Literary genre

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A literary genre is a category of literary composition. Genres may be determined by literary technique, tone, content, or even (as in the case of fiction) length. They generally move from more abstract, encompassing classes, which are then further sub-divided into more concrete distinctions. [1] The distinctions between genres and categories are flexible and loosely defined, and even the rules designating genres change over time and are fairly unstable. [2]


Much of current classical literary genres starting with the ideologies of Aristotle as outlined in his famous treatises, Rhetoric and Poetics. In the treatise Rhetoric, Aristotle arranges rhetorical literary genres into three categories: the deliberative, forensic, and epideictic. [3] He further categorizes genres of poetry in his treatise Poetics, where he also creates three different genre forms: the epic, tragedy, and comedy. [3] Aristotle's ideas regarding literary genre were fine-tuned through the work of other scholars. [4]

Genres can all be in the form of prose or poetry. Additionally, a genre such as satire, allegory or pastoral might appear in any of the above, not only as a subgenre (see below), but as a mixture of genres. Finally, they are defined by the general cultural movement of the historical period in which they were composed.

Genre should not be confused with age categories, by which literature may be classified as either adult, young adult, or children's. They are also not the same as 'format', such as graphic novel or picture book sub-genre. [5]

History of genres

"Allegories of literary genre" by Constant Montald Allegories of literary genre.jpg
"Allegories of literary genre" by Constant Montald

Foundation of genre with Aristotle

Genre ideology began to truly develop with the ideologies and written works of Aristotle, who applied biological concepts to the classification of literary genres. [6] These classifications are mainly discussed in his treatises Rhetoric and Poetics. In these treatises, he outlines rhetorical literary genres as well as prose and poetry genres. In Rhetoric, Aristotle introduces three new rhetorical literary genres: deliberative, forensic, and epideictic. He discusses the goals of the orators in what they hope to accomplish through the use of these rhetorical genres. [3]

In his treatise Poetics, Aristotle discusses three main prose/poetry genres: the epic, tragedy, and comedy. He discusses these genres as chief forms of imitative poetry, noting that they are representations and imitations of human emotions and characteristics. [7]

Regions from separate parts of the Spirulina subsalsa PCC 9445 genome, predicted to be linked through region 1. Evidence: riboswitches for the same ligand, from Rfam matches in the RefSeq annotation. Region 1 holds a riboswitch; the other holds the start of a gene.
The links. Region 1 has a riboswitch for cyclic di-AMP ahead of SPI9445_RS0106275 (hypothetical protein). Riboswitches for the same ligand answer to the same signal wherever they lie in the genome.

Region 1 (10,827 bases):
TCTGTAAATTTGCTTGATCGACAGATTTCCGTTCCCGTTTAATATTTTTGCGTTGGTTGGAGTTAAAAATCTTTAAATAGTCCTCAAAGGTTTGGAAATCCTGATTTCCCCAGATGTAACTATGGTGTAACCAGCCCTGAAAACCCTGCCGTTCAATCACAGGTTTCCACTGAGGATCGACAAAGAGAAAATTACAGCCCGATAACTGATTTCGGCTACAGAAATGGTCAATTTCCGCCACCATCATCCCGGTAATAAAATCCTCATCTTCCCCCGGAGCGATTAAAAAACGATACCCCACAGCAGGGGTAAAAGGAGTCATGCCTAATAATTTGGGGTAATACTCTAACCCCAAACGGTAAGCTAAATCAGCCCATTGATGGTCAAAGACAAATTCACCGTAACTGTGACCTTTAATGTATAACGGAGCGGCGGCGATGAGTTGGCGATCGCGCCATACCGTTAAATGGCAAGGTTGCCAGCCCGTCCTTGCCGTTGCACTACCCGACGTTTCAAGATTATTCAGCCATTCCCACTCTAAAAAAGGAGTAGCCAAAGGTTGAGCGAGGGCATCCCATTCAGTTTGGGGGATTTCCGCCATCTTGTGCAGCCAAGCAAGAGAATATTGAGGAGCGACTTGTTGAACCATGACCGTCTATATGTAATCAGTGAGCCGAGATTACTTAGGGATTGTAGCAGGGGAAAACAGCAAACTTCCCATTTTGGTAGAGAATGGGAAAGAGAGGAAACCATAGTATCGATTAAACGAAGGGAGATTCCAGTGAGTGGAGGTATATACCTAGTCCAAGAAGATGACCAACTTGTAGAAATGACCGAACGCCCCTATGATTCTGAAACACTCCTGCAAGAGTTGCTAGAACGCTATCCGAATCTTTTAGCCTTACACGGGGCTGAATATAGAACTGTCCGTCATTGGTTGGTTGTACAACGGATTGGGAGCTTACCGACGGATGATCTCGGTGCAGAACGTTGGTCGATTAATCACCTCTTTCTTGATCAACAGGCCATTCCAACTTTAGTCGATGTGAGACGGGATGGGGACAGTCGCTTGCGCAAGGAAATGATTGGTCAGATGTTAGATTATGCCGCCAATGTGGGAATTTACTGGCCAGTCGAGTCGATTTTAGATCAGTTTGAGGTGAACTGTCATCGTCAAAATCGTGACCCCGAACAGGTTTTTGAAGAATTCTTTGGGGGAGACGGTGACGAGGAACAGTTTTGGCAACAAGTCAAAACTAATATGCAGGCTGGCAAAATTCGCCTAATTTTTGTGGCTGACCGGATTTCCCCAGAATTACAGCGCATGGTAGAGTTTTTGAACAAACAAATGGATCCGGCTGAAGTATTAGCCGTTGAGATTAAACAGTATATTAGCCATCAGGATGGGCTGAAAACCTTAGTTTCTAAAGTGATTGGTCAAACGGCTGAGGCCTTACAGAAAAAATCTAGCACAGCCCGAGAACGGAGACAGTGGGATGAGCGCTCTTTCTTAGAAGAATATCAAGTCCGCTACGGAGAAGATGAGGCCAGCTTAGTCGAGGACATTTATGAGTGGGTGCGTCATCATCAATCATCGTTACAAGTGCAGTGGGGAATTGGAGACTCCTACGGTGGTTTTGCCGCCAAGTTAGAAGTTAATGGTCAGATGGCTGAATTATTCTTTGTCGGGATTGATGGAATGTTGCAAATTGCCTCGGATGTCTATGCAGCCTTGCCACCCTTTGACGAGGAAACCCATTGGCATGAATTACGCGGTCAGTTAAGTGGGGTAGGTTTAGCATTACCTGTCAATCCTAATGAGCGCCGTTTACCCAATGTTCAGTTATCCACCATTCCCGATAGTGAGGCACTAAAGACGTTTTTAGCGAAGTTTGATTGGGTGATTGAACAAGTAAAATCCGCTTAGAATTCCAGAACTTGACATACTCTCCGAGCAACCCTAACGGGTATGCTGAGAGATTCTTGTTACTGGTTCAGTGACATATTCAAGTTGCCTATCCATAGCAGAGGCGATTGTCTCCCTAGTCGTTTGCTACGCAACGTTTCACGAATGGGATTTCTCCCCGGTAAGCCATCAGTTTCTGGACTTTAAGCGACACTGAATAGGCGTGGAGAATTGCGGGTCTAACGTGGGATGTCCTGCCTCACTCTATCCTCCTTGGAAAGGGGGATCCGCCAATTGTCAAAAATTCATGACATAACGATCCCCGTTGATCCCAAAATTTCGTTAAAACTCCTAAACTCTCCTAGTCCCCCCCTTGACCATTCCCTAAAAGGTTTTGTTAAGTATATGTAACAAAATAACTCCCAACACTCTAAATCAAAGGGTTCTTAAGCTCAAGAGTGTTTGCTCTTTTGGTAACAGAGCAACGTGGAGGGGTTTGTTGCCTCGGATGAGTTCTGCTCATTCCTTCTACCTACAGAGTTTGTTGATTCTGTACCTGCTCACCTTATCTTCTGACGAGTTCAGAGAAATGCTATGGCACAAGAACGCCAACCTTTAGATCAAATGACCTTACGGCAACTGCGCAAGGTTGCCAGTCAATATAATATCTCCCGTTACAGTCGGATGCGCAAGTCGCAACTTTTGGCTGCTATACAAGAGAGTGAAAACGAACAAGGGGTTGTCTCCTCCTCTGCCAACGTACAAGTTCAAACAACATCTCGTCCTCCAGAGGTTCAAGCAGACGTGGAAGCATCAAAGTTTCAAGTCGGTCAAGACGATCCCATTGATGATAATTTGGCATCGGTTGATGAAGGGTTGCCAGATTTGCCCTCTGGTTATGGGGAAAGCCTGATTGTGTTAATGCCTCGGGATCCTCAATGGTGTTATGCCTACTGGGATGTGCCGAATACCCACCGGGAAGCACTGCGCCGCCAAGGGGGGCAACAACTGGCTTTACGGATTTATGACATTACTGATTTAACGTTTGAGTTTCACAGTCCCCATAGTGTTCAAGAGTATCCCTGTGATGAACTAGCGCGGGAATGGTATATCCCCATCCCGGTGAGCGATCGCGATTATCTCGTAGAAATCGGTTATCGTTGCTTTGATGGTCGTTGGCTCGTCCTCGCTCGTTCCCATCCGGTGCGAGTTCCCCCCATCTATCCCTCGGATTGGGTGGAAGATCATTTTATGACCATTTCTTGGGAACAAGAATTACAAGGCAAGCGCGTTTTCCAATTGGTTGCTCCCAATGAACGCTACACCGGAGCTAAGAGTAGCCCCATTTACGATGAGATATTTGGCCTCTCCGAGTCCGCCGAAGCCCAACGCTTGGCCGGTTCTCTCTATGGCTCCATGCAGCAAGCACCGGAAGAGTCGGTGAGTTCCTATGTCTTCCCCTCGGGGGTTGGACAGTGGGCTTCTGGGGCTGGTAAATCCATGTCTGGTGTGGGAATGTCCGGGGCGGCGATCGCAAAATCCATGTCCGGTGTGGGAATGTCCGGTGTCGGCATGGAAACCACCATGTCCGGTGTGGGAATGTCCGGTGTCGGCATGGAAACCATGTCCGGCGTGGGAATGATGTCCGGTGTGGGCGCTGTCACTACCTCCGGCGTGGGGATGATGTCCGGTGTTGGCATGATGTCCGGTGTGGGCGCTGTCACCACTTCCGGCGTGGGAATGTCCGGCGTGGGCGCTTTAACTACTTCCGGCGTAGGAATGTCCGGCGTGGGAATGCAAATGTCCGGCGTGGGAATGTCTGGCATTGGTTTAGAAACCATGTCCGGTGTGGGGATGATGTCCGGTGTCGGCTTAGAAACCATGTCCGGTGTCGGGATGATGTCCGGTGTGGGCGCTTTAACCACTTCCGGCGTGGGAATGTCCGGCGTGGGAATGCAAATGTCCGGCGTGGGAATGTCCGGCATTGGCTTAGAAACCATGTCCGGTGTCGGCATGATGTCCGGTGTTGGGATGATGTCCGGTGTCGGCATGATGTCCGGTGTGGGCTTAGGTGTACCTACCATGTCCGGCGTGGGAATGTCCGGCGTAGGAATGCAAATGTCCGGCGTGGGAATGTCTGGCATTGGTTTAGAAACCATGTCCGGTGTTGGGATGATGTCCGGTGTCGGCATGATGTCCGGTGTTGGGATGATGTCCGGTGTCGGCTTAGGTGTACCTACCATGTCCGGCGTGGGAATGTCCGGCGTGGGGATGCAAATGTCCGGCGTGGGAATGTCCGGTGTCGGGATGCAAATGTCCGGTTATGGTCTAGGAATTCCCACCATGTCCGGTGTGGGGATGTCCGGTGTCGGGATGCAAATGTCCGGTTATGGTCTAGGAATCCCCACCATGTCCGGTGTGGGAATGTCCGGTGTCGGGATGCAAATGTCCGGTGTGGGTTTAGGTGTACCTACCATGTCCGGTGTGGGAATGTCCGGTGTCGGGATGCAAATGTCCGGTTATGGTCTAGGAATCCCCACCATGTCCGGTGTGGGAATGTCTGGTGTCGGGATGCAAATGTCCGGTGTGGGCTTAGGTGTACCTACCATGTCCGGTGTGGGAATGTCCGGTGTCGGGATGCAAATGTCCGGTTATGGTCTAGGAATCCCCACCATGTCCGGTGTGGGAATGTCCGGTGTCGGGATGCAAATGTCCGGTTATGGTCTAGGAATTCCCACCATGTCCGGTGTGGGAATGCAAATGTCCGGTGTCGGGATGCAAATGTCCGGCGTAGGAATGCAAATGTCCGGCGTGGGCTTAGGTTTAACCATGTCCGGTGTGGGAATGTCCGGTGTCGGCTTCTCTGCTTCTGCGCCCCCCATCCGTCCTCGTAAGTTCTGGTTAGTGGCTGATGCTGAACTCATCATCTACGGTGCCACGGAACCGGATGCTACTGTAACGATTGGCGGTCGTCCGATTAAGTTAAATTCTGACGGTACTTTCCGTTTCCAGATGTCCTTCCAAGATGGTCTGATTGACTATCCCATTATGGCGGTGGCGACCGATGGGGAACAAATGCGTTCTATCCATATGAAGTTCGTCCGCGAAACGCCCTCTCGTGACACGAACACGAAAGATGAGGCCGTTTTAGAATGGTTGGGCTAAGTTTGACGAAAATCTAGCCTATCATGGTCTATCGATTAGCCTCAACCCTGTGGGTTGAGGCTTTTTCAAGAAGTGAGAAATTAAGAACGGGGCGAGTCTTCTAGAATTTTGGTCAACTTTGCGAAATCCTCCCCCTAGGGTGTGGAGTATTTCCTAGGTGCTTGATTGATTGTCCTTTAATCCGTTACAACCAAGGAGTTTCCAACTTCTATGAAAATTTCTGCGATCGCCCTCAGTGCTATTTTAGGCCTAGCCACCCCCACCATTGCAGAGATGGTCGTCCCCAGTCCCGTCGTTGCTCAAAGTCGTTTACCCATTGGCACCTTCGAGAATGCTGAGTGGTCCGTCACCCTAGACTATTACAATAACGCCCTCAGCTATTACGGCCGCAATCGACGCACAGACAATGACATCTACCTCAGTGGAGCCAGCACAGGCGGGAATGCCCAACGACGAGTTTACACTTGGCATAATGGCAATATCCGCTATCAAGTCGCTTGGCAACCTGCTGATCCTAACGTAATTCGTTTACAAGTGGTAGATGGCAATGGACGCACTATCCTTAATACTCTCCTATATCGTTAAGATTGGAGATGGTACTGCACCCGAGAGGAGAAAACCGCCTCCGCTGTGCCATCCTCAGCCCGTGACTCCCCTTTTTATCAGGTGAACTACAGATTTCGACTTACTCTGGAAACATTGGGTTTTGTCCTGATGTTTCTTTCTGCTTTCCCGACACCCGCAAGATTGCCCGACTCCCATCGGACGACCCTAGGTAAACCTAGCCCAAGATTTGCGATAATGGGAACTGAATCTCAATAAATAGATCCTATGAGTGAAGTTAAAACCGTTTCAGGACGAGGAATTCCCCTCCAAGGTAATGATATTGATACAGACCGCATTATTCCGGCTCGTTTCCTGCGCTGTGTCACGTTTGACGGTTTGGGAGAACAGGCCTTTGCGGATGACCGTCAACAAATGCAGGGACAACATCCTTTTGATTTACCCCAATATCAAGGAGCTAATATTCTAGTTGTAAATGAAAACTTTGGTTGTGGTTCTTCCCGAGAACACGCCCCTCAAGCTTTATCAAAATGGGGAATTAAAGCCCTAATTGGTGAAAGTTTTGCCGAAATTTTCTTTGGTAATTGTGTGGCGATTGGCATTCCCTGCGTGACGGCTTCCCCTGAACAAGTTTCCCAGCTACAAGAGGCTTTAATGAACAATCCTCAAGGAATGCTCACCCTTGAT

Other scholars' contributions

Genre was further developed by numerous literary critics and scholars. Notably, a scholar by the name of Northrop Frye published "Anatomy of Criticism," where he theorizes and verbalizes a system of genres. Through the system, he uses a set of rules to describe the constraints of each genre. [1] In his piece, he defines methodological classifications of the genres of myth, legend, high mimetic genre, low mimetic genre, irony, the comic, and the tragic through the constitution of "the relation between the hero of the work and ourselves or the laws of nature." [1] He also uses the juxtaposition of the "real" and the "ideal" to categorize the genres of romance (the ideal), irony (the real), comedy (transition from real to ideal), and tragedy (transition from ideal to real). Lastly, he divides genres by the audience they are intended for into: drama (performed works), lyric poetry (sung works), and epic poetry (recited works). [1]

Prior to Frye, there were a number of works written that helped shape literary genre. One of the works was by Cassius Longinus, a philosopher who wrote a treatise called "On the Sublime" which discussed the works of more than 50 literary writers and the methods they used to influence their audiences' emotions and feelings. [8]

The idea of 'imaginative' genre, or genre that exists on factually untrue invented places, people, or things- writing about what does not exist- only started in the Romantic period. [4] The reason for this shift is often attributed to the social events that were taking place in the Western world in terms of wars, infighting and overthrown leadership. [4] People felt the need for "escapism" to remove themselves from their respective situations. [4]


William Shakespeare's statue Britannica Shakespeare Roubiliac.jpg